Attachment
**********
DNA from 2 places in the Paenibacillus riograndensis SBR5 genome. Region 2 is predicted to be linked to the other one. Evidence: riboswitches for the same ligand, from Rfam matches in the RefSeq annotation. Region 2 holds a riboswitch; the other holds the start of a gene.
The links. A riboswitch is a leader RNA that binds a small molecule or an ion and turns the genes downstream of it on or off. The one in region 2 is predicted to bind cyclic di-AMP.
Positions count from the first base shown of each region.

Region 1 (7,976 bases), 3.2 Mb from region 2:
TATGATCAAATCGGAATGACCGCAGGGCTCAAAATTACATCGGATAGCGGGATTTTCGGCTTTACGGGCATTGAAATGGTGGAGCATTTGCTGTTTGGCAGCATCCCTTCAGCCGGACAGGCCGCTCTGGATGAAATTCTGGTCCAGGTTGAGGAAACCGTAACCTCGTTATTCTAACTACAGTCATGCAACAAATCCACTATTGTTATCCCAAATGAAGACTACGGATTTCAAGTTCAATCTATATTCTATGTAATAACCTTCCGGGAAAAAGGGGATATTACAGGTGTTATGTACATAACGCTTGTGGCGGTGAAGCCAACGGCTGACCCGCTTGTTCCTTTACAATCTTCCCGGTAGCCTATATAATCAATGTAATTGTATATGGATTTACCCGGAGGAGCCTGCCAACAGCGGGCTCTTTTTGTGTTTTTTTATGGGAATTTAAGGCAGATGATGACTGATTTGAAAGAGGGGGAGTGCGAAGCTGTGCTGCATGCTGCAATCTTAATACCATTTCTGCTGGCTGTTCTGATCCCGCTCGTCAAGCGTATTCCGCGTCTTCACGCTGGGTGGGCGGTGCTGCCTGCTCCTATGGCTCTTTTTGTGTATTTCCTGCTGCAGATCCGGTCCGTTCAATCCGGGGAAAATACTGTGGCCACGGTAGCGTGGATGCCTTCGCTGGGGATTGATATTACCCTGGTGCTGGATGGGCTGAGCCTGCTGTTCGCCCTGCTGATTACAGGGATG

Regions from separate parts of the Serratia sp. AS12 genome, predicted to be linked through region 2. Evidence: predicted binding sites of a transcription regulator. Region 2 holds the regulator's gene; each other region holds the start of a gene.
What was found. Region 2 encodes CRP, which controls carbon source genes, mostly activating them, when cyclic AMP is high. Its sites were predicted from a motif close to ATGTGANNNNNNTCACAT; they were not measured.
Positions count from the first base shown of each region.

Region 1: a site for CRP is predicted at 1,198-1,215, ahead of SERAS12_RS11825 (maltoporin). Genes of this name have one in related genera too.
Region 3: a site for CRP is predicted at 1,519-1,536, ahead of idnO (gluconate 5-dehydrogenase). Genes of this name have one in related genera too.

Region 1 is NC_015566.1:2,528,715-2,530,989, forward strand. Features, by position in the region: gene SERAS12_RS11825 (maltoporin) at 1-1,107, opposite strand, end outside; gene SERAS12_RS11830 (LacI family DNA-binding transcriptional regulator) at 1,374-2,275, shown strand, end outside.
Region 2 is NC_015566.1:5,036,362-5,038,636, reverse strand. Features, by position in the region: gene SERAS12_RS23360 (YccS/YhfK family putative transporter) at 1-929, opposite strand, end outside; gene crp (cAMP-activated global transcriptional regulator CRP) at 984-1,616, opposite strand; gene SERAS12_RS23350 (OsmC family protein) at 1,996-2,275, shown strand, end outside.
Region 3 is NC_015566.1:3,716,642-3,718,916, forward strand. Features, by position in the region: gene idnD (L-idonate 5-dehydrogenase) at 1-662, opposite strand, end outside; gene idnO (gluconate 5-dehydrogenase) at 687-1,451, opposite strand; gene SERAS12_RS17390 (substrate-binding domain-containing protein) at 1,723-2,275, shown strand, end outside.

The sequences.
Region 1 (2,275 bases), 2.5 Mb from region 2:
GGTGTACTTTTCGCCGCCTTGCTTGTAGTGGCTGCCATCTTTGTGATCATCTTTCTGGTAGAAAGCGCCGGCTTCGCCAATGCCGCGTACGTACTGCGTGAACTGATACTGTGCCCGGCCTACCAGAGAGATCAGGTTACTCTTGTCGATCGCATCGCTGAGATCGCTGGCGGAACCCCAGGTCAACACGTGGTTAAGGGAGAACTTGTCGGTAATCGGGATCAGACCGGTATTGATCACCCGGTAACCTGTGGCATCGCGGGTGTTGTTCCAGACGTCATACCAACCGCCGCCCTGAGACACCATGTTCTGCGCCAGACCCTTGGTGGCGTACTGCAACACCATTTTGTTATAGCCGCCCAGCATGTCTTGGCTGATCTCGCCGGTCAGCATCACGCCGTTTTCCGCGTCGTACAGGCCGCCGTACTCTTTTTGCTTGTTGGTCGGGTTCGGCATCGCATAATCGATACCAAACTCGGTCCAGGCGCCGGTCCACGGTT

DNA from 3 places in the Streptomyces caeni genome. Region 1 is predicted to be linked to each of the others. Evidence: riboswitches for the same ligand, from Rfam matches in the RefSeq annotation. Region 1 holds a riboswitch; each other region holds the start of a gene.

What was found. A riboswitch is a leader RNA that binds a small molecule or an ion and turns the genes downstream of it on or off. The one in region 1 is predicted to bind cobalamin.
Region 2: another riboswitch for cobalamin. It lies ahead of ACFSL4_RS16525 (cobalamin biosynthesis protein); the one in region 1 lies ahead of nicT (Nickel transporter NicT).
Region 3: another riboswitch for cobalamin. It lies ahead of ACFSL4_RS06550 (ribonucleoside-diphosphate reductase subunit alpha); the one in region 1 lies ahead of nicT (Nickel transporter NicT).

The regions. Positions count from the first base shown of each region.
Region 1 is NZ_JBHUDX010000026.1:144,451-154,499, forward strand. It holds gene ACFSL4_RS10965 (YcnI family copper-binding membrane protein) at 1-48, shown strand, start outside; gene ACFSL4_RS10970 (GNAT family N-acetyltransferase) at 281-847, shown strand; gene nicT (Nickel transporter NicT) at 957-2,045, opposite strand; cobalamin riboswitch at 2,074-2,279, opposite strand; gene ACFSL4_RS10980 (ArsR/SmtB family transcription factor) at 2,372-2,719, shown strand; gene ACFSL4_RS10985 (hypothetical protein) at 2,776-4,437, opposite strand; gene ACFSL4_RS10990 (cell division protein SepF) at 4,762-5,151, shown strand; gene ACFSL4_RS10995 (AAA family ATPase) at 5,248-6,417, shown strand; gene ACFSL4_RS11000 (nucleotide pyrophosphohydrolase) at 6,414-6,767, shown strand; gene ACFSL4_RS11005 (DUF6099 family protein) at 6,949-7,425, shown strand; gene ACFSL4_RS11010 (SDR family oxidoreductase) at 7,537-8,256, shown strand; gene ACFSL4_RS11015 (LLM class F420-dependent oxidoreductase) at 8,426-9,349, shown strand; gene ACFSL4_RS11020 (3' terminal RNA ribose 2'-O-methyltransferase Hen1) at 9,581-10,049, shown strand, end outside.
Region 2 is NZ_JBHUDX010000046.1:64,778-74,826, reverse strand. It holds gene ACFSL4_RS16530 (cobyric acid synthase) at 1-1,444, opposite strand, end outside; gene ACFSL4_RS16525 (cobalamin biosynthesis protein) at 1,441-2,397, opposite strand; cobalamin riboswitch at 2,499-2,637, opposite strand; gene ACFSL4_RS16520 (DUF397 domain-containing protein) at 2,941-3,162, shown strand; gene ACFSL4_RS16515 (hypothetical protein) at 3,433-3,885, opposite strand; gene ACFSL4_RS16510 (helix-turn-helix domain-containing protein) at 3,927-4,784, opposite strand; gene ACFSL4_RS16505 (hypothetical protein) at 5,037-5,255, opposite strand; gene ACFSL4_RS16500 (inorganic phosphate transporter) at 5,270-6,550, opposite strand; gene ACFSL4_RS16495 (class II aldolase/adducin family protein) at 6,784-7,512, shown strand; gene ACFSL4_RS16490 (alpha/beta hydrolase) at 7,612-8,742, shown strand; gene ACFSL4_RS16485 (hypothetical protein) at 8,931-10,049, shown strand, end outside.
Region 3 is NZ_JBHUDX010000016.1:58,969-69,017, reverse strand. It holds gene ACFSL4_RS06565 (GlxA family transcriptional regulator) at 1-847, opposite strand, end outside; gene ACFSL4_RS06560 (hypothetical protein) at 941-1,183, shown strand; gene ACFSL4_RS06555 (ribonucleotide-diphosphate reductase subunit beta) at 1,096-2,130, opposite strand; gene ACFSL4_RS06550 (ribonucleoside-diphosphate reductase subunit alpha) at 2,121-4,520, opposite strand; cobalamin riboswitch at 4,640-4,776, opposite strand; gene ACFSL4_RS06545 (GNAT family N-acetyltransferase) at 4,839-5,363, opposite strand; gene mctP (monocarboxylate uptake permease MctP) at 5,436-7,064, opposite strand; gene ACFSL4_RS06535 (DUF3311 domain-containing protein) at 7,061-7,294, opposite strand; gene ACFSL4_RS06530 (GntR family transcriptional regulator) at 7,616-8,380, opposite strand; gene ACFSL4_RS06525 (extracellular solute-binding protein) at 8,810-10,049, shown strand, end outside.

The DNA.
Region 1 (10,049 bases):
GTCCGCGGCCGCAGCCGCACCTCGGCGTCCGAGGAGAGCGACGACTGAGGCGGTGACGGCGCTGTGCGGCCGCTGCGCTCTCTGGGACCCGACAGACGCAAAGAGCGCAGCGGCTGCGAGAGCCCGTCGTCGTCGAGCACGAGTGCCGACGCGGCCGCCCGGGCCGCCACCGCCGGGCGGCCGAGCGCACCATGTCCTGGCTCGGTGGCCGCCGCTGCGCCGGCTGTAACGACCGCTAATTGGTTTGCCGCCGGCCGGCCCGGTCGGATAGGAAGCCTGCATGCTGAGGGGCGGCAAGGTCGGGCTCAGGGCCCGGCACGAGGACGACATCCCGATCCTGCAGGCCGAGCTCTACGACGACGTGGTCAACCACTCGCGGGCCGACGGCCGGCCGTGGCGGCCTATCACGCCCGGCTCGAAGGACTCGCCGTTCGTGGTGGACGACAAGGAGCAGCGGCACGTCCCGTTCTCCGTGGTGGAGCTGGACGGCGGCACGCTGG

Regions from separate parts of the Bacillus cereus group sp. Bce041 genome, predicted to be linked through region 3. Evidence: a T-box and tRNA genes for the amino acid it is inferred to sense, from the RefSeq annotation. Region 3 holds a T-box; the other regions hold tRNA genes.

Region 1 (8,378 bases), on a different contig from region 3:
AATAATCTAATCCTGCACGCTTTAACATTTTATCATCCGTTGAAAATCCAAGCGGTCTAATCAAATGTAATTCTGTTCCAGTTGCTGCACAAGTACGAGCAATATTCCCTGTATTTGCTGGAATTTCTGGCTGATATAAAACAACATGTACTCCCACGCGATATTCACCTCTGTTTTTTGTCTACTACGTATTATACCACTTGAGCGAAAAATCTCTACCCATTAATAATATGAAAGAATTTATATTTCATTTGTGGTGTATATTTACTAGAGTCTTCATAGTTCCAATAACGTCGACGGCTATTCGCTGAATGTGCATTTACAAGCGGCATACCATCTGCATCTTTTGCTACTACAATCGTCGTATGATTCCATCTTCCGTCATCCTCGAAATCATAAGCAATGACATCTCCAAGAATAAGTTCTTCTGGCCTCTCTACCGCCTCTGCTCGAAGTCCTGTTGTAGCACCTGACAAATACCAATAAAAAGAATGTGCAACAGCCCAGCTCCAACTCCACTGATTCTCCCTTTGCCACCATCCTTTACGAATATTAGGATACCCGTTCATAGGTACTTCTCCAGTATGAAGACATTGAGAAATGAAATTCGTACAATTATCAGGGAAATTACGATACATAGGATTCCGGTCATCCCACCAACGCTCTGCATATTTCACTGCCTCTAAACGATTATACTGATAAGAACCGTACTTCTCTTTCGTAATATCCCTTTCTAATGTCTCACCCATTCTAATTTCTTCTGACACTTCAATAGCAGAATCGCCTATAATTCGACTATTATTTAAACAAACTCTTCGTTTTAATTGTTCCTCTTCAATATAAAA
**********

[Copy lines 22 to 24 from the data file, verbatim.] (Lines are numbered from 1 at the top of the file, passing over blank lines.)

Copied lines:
Region 1 is NZ_JBHUDX010000026.1:144,451-154,499, forward strand. It holds gene ACFSL4_RS10965 (YcnI family copper-binding membrane protein) at 1-48, shown strand, start outside; gene ACFSL4_RS10970 (GNAT family N-acetyltransferase) at 281-847, shown strand; gene nicT (Nickel transporter NicT) at 957-2,045, opposite strand; cobalamin riboswitch at 2,074-2,279, opposite strand; gene ACFSL4_RS10980 (ArsR/SmtB family transcription factor) at 2,372-2,719, shown strand; gene ACFSL4_RS10985 (hypothetical protein) at 2,776-4,437, opposite strand; gene ACFSL4_RS10990 (cell division protein SepF) at 4,762-5,151, shown strand; gene ACFSL4_RS10995 (AAA family ATPase) at 5,248-6,417, shown strand; gene ACFSL4_RS11000 (nucleotide pyrophosphohydrolase) at 6,414-6,767, shown strand; gene ACFSL4_RS11005 (DUF6099 family protein) at 6,949-7,425, shown strand; gene ACFSL4_RS11010 (SDR family oxidoreductase) at 7,537-8,256, shown strand; gene ACFSL4_RS11015 (LLM class F420-dependent oxidoreductase) at 8,426-9,349, shown strand; gene ACFSL4_RS11020 (3' terminal RNA ribose 2'-O-methyltransferase Hen1) at 9,581-10,049, shown strand, end outside.
Region 2 is NZ_JBHUDX010000046.1:64,778-74,826, reverse strand. It holds gene ACFSL4_RS16530 (cobyric acid synthase) at 1-1,444, opposite strand, end outside; gene ACFSL4_RS16525 (cobalamin biosynthesis protein) at 1,441-2,397, opposite strand; cobalamin riboswitch at 2,499-2,637, opposite strand; gene ACFSL4_RS16520 (DUF397 domain-containing protein) at 2,941-3,162, shown strand; gene ACFSL4_RS16515 (hypothetical protein) at 3,433-3,885, opposite strand; gene ACFSL4_RS16510 (helix-turn-helix domain-containing protein) at 3,927-4,784, opposite strand; gene ACFSL4_RS16505 (hypothetical protein) at 5,037-5,255, opposite strand; gene ACFSL4_RS16500 (inorganic phosphate transporter) at 5,270-6,550, opposite strand; gene ACFSL4_RS16495 (class II aldolase/adducin family protein) at 6,784-7,512, shown strand; gene ACFSL4_RS16490 (alpha/beta hydrolase) at 7,612-8,742, shown strand; gene ACFSL4_RS16485 (hypothetical protein) at 8,931-10,049, shown strand, end outside.
Region 3 is NZ_JBHUDX010000016.1:58,969-69,017, reverse strand. It holds gene ACFSL4_RS06565 (GlxA family transcriptional regulator) at 1-847, opposite strand, end outside; gene ACFSL4_RS06560 (hypothetical protein) at 941-1,183, shown strand; gene ACFSL4_RS06555 (ribonucleotide-diphosphate reductase subunit beta) at 1,096-2,130, opposite strand; gene ACFSL4_RS06550 (ribonucleoside-diphosphate reductase subunit alpha) at 2,121-4,520, opposite strand; cobalamin riboswitch at 4,640-4,776, opposite strand; gene ACFSL4_RS06545 (GNAT family N-acetyltransferase) at 4,839-5,363, opposite strand; gene mctP (monocarboxylate uptake permease MctP) at 5,436-7,064, opposite strand; gene ACFSL4_RS06535 (DUF3311 domain-containing protein) at 7,061-7,294, opposite strand; gene ACFSL4_RS06530 (GntR family transcriptional regulator) at 7,616-8,380, opposite strand; gene ACFSL4_RS06525 (extracellular solute-binding protein) at 8,810-10,049, shown strand, end outside.